27 Personal Lessons From This Year of Living


Today, I turn 27. You might think I’m young or old. Until relatively recently in our history as Sapiens, it was rare for our species to get old enough to be grandparents. So I’m just glad to have made it here in good health.

I wrote a list of things I learned when I turned 25. Today, I continue with more personal lessons and experiences learned this past year.

Are you ready for all 27?

  1. Same idea; new perspective. What’s different about this list is that many lessons reaffirm what I’ve already learned. Experience is the best teacher. Even if I’m already familiar with a concept, there’s many opportunities to re-learn something with a new perspective. This year I want to re-read some of my favorite books, and delve deeper into tracks previously crossed.
  2. Identify where the fear comes from Much of my resistance in life comes from fear, in some form. Identifying where the fear comes from has been hugely helpful to me to chill the fuck out and have less anxiety. This thought pattern has been helpful to me: “How am I feeling? Why am I feeling fearful? Where is this fear coming from?”
  3. Touch is communication. Touch can be deeply therapeutic even in small amounts. An arm around a friend, a squeeze on the shoulder. Trying to make sure I don’t go too far.
  4. Prioritization is the enemy of perfection – yes, I came up with this one all by myself :p  
  5. I no longer have a travel itch… but I still want to travel. My itch to travel in the past was often anchored in escapism – not wanting to be where I was at the moment. But now I want to experience different cultures at a deeper level, to be more of an explorer-local than a tourist. I feel like I’ve seen a good amount of the world and can die happy, but alas I’m alive and can see more.
  6. Revealing abs: Set good macronutrients and track them. That got me 80% of the way there. I recommend using MyFitnessPal.
  7. Invite Mara in for tea – Tara Brach shared a memorable parable in which Buddha invites Mara, “the Evil One,” in for tea. When I experience negative emotions, this is a good reminder to not reject those emotions, but sit with them instead. This lesson has helped me be a better friend to myself.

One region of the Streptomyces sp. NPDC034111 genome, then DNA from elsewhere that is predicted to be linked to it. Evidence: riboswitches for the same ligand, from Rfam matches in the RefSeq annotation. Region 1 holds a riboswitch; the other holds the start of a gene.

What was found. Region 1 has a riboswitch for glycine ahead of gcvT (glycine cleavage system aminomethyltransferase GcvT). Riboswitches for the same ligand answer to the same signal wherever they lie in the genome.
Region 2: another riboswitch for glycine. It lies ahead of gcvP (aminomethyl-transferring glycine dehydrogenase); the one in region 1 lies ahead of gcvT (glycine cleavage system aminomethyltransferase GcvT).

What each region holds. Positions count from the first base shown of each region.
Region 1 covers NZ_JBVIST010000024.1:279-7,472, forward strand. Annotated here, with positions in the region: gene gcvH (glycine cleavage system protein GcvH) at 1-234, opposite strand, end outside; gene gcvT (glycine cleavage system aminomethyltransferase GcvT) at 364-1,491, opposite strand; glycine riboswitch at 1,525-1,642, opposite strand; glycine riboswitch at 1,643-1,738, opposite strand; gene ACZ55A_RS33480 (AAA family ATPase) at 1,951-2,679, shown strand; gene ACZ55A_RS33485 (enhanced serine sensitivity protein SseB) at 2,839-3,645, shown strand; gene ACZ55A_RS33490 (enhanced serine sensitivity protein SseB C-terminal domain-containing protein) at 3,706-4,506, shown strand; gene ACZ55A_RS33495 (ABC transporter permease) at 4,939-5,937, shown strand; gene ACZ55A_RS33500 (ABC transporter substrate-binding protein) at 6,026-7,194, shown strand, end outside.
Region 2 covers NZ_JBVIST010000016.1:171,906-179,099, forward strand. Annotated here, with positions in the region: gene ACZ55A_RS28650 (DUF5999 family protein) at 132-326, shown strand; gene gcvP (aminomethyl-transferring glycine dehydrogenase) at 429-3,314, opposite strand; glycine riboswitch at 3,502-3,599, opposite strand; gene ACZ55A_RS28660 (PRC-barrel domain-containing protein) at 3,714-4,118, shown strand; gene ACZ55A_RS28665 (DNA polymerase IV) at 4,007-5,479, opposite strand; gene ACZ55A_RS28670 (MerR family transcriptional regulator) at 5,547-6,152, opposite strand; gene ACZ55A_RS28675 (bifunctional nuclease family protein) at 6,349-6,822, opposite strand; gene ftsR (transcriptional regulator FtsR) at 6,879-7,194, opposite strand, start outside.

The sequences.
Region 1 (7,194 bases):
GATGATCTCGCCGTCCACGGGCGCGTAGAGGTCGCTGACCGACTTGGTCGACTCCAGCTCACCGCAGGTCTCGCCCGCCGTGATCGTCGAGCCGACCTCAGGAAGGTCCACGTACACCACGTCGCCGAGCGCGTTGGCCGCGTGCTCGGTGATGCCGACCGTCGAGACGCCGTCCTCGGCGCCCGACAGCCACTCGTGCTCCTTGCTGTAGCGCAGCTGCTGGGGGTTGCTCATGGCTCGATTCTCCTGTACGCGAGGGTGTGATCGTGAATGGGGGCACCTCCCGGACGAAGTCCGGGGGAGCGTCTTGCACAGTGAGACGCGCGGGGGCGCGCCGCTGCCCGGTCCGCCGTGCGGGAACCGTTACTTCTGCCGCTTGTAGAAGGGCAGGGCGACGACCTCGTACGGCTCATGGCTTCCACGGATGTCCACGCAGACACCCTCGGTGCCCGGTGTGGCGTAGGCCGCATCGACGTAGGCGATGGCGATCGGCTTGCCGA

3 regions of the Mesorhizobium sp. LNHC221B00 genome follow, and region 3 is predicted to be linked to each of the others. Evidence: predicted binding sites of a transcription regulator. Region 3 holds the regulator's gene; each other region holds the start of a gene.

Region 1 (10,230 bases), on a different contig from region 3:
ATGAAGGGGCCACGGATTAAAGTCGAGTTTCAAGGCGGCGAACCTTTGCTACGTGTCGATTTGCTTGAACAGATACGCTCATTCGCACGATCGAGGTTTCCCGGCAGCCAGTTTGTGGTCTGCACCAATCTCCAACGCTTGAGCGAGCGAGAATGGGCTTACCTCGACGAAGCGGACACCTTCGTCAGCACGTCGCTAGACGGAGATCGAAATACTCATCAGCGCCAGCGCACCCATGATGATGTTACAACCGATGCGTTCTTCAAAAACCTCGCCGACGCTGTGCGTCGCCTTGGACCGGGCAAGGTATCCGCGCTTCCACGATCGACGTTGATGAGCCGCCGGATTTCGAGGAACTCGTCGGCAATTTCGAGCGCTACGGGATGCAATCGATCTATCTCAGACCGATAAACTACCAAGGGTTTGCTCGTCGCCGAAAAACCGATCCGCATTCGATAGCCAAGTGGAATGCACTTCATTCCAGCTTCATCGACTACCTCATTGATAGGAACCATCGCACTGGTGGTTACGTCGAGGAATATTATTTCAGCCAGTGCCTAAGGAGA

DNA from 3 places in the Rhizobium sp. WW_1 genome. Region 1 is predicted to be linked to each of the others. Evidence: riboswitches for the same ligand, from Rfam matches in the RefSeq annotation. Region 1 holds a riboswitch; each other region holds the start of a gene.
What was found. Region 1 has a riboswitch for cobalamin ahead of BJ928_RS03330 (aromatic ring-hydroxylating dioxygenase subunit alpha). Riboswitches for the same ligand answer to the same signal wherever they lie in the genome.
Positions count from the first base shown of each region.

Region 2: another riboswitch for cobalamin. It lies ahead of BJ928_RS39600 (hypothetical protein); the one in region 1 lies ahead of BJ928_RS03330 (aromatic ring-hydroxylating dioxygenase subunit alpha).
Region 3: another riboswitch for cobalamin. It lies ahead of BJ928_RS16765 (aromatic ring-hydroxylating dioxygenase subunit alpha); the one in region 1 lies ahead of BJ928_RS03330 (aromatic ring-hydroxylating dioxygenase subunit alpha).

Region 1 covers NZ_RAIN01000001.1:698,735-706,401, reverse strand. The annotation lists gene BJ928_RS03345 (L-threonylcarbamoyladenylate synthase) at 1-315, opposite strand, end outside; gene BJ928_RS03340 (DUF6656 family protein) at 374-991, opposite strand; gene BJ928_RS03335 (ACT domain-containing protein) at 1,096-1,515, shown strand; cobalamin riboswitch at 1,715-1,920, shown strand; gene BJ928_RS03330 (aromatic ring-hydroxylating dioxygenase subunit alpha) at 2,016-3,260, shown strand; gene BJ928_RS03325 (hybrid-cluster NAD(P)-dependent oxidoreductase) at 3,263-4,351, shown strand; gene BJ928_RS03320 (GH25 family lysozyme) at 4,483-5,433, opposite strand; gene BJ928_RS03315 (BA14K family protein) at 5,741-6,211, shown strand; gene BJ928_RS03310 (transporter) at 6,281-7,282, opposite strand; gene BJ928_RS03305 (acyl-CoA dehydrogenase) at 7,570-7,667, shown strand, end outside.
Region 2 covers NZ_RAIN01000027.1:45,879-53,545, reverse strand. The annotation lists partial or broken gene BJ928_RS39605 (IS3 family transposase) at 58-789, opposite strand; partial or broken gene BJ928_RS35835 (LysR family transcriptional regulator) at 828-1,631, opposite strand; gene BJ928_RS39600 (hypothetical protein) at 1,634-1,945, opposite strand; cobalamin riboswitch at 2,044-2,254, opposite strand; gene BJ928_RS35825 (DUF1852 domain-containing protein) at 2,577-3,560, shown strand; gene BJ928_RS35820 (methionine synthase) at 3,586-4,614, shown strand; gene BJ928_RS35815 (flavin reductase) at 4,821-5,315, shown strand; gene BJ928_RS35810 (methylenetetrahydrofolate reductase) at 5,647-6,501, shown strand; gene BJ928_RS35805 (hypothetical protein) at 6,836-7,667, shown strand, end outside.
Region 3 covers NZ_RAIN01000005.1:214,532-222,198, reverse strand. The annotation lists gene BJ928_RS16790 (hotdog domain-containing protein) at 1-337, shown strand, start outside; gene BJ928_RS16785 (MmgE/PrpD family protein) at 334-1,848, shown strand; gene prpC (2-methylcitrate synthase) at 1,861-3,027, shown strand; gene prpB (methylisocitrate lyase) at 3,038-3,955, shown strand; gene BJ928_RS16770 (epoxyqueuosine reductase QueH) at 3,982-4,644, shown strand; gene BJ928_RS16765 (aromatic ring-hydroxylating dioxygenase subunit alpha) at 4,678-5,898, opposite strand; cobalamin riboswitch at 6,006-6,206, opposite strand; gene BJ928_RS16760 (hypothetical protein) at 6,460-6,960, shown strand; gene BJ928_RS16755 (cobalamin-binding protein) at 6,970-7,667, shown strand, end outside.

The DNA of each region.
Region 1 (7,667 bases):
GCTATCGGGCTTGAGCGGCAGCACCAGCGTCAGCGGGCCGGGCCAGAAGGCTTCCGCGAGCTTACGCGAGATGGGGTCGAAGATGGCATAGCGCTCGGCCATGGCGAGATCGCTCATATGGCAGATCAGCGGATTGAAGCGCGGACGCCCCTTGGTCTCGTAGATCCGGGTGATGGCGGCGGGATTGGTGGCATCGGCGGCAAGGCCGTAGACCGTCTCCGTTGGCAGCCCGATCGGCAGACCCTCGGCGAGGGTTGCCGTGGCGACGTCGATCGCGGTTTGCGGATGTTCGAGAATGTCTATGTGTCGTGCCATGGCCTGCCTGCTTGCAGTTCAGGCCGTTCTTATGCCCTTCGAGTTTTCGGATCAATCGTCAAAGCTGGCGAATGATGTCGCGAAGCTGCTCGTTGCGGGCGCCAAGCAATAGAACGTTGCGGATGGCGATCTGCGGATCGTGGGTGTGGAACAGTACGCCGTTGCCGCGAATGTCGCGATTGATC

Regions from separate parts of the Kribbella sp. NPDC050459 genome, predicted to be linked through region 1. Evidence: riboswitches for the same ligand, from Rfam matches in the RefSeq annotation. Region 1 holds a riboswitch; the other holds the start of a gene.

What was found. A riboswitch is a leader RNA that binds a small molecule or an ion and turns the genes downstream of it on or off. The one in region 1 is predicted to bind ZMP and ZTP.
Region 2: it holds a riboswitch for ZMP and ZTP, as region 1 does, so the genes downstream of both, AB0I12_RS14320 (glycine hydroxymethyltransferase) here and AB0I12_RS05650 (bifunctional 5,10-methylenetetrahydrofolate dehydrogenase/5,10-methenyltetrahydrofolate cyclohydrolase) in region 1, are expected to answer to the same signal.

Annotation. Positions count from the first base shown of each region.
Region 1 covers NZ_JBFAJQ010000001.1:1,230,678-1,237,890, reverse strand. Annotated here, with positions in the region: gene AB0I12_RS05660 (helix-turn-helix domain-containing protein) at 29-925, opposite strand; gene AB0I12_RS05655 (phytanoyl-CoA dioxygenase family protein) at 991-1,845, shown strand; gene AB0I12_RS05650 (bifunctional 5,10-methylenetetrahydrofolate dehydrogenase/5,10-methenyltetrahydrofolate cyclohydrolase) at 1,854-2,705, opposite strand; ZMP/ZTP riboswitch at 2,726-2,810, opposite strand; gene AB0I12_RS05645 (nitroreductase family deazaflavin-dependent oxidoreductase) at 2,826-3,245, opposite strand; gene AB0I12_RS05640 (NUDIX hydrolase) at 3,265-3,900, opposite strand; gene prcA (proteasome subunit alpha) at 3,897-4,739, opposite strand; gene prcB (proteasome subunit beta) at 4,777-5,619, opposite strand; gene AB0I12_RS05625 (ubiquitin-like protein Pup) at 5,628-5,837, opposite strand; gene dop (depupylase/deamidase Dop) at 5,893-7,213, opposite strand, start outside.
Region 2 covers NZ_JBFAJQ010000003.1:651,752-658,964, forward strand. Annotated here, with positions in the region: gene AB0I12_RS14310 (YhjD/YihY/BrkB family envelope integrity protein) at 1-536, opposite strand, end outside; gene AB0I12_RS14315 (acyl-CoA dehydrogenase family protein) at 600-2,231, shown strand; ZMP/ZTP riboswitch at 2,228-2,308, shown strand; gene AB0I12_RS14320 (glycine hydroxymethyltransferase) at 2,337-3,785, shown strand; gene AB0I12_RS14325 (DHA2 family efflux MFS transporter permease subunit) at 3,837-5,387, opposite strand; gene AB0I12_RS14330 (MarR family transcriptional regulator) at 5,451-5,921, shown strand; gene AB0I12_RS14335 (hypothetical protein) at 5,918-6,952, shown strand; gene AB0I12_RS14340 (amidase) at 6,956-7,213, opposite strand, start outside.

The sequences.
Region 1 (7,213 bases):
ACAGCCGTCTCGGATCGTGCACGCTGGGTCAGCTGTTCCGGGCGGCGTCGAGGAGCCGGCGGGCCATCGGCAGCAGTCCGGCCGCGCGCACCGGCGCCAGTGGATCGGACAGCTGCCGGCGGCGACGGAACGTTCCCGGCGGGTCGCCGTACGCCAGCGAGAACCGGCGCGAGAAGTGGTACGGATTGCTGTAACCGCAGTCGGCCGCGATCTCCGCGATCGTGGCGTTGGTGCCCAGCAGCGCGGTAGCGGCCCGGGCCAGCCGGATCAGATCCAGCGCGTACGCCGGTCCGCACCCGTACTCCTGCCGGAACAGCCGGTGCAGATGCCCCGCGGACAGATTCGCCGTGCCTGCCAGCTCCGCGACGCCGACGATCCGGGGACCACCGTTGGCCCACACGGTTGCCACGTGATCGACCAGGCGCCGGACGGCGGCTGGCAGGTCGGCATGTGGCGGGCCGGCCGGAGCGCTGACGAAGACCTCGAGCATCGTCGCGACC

8. Presence is the mother of connection – Being present helps me connect to myself, which then helps me connect to other people.
  9. Releasing & taking control: it gives me peace mind to focus on things that are within my realm of control, and to let go of things that aren’t. I’m not responsible for other people’s actions, emotions, or how they react to me. But I’m in control of what I learn, who I listen to, and where I go. Letting go of what you can’t control is very freeing. I guess that’s why one of my favorite quotes (whether you’re religious or not) is: “God grant me the serenity to accept the things I cannot change; courage to change the things I can; and wisdom to know the difference.”
  10. Psychedelic experiences – everyone should try at least once. Reintegrating learnings – even a small fraction – can have an immensely positive effect on your life. But be careful, “the only difference between a drug and a poison is dosage.”
  11. Meditation is awesome. It also comes in many forms. The past year, I subscribed to Headspace and started meditating. I meditated over 200 days in the past 365 days, and the level of self awareness has been beneficial. I also learned that meditative practices can take on different forms, whether it’s lifting weights, taking a run, or even sketching. Whatever puts you in a state of flow and full engagement can be a meditative practice. However, for the average person I can vouch for the benefits of guided meditation.